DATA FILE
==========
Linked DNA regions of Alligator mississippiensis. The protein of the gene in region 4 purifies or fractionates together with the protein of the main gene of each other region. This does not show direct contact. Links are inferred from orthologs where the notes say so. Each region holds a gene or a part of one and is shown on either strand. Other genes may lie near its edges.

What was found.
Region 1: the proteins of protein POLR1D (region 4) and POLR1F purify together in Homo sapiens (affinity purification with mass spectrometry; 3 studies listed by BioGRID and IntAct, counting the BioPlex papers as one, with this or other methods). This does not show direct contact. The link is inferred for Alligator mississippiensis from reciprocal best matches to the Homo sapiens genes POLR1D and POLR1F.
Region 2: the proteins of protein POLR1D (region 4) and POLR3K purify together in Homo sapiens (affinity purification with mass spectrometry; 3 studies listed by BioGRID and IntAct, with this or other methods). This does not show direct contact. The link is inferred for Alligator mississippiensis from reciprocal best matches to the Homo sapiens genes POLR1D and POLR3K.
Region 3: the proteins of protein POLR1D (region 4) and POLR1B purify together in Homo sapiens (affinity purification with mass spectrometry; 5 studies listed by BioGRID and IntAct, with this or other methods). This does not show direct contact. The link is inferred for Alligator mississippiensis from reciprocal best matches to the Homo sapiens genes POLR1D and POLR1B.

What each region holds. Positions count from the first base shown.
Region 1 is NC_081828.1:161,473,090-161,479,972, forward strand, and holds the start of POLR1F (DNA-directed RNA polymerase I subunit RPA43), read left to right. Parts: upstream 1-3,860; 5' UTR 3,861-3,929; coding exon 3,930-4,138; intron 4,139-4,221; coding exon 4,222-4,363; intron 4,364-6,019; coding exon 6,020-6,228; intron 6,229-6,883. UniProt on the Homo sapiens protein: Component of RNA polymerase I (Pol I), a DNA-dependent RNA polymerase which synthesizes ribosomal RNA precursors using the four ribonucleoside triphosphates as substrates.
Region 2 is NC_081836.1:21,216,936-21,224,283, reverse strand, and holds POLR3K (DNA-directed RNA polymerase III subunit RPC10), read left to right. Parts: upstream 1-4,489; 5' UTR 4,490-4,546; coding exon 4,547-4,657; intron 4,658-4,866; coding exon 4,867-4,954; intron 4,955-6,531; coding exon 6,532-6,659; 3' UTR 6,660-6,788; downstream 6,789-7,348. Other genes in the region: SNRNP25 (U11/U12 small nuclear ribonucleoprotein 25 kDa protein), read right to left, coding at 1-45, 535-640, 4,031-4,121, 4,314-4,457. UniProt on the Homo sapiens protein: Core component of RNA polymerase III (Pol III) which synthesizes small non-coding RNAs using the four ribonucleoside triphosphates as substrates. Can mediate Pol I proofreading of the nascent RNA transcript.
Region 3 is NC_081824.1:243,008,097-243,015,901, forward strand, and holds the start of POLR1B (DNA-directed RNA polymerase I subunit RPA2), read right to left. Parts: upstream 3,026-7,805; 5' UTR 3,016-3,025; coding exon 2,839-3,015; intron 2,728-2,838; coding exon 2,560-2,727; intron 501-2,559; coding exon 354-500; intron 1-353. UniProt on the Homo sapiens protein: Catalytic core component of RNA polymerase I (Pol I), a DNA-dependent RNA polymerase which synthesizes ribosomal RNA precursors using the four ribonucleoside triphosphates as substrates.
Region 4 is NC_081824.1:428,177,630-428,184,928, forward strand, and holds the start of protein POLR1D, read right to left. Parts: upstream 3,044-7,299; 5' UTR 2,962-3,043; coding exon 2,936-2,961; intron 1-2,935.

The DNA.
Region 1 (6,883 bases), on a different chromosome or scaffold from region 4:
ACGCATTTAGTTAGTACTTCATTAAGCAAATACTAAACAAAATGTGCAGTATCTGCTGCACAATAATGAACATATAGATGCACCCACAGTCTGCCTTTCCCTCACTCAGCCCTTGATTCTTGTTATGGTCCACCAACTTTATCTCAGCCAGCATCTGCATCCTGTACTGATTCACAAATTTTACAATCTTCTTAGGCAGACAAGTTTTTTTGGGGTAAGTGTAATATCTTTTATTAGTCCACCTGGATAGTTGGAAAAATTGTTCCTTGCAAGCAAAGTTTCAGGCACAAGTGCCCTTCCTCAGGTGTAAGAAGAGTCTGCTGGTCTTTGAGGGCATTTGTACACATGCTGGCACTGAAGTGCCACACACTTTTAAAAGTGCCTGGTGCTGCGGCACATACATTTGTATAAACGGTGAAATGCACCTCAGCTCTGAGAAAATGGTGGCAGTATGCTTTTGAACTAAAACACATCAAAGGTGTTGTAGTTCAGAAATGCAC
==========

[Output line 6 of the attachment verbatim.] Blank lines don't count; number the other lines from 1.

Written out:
What each region holds. Positions count from the first base shown.